4. Expect to splurge. In the budget, allow for the few places where you'll want to splurge. For example, the kitchen backsplash is a place you may want to do something truly special and remarkable. If you spend a lot of time in the kitchen, the backsplash is something you'll see several times a day for many years. Even if it costs a significant amount, allow yourself to splurge a little on something you'll enjoy.

5. Have a plan. A sure way of busting your budget is to defer decisions or, as they say in Washington, "kick the can down the road." Construction has started and you haven't made nearly enough decisions about what tile, what plumbing fixtures, what trim, etc. The builder starts pressuring you to make decisions or, worse, just does something without your input. You may find yourself tearing out work or, worse, have to live with something you really don't like because you don't have the time or money to change it.

The best way to avoid these nightmare scenarios is to have your architect and/or designer prepare a detailed set of drawings and make all of your decisions before starting construction. Then, don't change your mind. It's easier said than done, but preparing a plan and sticking to it is the best way to stay on track.

6. Have a contingency. Like other laws of nature, the law of a construction project is that "stuff happens." It could be a problem with the bearing capacity of the soil or uncovering rotted wood when getting ready to build the addition. The best way to deal with the unknown is to allow for a contingency in the budget.

The best approach is to start with a higher contingency, say 15% to 20% and then gradually reduce the contingency as you go through the project phases. When you first start the design, you'll have a line item in your budget for a, say, 20% contingency. After the drawings are done and the pieces of the project are identified you might reduce the contingency to 10%. As you you go through construction, you'll be able to reduce the contingency even more so that when construction is complete the contingency is zero.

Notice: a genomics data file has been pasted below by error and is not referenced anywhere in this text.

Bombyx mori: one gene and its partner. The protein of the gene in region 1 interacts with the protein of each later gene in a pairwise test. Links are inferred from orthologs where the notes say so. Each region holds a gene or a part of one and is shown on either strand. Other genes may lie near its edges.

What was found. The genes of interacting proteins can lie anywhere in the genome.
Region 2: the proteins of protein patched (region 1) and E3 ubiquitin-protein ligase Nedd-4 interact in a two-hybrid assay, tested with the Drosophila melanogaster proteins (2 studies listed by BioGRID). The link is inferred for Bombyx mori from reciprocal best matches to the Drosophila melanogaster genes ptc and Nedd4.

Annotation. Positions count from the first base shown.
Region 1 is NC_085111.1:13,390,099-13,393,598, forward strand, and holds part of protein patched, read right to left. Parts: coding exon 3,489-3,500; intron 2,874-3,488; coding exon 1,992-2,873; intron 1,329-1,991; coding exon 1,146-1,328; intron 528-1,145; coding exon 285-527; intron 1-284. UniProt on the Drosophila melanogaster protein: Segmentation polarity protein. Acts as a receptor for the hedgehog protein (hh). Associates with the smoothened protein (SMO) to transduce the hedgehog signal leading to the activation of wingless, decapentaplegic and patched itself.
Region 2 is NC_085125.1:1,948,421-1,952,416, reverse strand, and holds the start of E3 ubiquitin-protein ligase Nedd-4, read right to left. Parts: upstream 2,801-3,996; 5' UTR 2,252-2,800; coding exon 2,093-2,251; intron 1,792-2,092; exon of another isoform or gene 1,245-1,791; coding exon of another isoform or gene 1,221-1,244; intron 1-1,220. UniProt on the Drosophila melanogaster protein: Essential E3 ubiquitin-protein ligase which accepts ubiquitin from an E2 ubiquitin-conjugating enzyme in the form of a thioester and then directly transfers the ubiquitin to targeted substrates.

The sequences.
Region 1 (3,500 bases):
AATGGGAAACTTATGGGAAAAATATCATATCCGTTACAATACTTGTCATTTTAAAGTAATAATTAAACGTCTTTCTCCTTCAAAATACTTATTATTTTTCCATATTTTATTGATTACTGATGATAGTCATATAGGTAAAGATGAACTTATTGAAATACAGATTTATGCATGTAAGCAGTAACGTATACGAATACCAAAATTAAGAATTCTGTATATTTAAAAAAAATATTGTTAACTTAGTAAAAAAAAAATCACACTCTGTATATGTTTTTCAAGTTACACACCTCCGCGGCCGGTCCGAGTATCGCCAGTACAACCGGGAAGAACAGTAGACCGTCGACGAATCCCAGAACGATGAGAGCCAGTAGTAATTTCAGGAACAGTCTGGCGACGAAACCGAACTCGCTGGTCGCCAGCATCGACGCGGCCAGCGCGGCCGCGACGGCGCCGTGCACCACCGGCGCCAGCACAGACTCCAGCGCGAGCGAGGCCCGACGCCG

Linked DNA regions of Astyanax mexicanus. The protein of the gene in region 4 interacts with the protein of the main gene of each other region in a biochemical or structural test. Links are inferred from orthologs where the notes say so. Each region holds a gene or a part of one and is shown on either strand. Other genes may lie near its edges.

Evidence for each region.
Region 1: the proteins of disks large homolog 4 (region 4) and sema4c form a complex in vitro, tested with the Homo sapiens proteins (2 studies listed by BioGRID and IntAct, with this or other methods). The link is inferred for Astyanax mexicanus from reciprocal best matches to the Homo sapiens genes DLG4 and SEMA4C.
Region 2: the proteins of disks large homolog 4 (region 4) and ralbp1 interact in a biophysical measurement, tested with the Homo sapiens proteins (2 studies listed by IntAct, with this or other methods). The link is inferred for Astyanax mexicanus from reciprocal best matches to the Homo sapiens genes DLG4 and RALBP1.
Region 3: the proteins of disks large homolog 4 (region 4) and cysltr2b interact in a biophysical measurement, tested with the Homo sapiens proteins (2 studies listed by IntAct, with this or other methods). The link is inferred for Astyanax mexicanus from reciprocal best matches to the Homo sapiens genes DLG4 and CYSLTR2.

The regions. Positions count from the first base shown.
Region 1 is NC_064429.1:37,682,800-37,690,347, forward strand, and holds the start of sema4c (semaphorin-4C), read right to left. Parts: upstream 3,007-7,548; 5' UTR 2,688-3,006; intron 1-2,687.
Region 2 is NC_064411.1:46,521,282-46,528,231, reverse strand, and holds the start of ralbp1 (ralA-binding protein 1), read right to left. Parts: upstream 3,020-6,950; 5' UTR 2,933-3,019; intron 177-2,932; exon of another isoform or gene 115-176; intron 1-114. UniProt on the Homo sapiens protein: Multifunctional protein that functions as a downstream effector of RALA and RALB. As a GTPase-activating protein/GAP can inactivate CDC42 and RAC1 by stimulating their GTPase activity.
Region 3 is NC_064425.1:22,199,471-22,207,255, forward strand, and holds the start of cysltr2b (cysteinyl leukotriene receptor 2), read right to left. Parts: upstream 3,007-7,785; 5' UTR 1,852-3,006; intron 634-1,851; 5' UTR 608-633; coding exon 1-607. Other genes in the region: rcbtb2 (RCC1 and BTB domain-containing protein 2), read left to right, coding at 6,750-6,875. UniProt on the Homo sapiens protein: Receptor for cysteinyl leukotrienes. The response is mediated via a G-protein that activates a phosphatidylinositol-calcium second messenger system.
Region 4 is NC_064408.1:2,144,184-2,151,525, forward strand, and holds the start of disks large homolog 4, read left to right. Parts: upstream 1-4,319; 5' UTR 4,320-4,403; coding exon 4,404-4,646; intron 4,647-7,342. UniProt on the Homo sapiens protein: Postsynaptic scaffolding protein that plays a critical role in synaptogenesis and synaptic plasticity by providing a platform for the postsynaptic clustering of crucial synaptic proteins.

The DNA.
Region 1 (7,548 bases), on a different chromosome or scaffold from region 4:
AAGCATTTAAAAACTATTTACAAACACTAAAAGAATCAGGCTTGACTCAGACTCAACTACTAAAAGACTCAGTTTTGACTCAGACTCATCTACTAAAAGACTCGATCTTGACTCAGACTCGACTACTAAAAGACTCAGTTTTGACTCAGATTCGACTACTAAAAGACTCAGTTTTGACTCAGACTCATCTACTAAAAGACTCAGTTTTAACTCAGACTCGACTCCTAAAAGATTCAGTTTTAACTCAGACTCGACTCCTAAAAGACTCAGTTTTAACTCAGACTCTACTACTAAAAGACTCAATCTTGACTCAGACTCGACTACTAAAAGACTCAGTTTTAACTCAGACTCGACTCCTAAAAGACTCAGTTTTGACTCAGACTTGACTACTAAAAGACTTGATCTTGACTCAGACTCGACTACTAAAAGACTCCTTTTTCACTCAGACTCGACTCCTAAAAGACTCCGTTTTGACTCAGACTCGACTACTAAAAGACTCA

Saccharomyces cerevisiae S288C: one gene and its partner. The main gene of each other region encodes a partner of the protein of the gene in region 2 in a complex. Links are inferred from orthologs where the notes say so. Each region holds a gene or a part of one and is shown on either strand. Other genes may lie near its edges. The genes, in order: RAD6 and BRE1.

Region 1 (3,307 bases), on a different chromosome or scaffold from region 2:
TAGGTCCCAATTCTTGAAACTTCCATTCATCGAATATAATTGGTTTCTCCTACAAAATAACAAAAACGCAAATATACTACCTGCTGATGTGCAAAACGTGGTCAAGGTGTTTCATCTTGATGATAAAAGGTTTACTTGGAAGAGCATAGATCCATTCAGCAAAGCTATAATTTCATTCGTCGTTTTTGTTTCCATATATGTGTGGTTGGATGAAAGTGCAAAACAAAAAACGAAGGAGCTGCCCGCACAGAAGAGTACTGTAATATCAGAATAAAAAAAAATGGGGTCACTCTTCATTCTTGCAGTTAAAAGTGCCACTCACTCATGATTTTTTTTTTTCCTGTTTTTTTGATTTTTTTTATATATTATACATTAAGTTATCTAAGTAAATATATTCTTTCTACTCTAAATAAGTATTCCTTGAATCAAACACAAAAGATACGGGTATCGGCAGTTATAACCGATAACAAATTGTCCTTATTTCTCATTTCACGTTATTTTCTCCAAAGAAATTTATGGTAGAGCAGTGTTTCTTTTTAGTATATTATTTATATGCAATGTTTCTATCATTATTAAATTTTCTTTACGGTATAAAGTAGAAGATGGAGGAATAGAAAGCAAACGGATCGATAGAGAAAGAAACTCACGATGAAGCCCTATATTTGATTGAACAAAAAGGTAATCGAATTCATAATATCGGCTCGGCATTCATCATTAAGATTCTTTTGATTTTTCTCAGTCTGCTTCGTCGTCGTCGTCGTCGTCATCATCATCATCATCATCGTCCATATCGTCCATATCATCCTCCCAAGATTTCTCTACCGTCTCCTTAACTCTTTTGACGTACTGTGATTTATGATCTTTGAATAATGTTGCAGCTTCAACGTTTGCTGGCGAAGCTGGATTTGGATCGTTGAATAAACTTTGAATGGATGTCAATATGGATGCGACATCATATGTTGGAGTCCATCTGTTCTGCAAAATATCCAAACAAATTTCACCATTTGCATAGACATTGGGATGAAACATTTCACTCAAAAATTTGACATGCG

You don't have to spend that contingency. If it isn't used, consider it found money that you can save. That's a great way to feel good about staying on track and coming in under budget.

7. Beware scope creep. A sure way to bust your budget is the dreaded "While we're it we might as well ... " You may justify it by saying "it'll only be a few hundred dollars," but once you do that a few times, you'll have added a bunch of work and will definitely blow your budget. Remember that you made a plan and remain determined to stick to it.

8. Consider tradeoffs. Sometimes it's difficult, if not impossible, to pass by that truly remarkable item that you find during the project that's not in the budget. When this happens, take a look at your budget and what you have left to accomplish, with the goal of reducing the cost of something else to afford this new find. Is there a part of the work, such as painting a few rooms, that you can do yourself? Maybe you can use carpet in lieu of hardwood in the guest bedroom. Get what you want and stay on track by moving budgeted amounts from one pocket to another."

In order to assist you with determining the cost of your custom log home, download our helpful Cost Estimating Worksheet that will keep track of the expenses you may experience while building.  Another resourse to use to help determine cost would be to contact your Local Independent Log Home Consultant.  They have years of experience helping others realize their dream log cabin home.

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Tags: log home, log cabin home, dream log home, dream log cabin, custom log home

Modifying Pre-Designed Log Home Plans to Meet YOUR Needs

Posted on Fri, Dec 12, 2014 @ 03:48 PM

Fair Oaks, log home, log cabin home, pre-designed plan        modified fair oaks, custom log home, modified log home floor plan

Although Appalachian Log Structures offers over 60 pre-designed log home floor plans, the majority of our homeowners have chosen to either modify or fully customize a floor plan to suite their lifestyle. In over 32 years of manufacturing log home packages we've rarely cut the same log house twice!

Take for instance the Fair Oaks floor plan above (left). We modified the Fair Oaks floor plan (above right) to take advantage of a beautiful lake front view for homeowners in Tennessee. We reversed the kitchen/dining area on the left hand side of the plan so the dining room could flow out on to a covered porch through beautiful sliding glass doors (with sliding screens). This offers wonderful opportunities for entertaining family and friends with traffic flowing easily from the kitchen and dining room to the specatular views from the porch and deck beyond.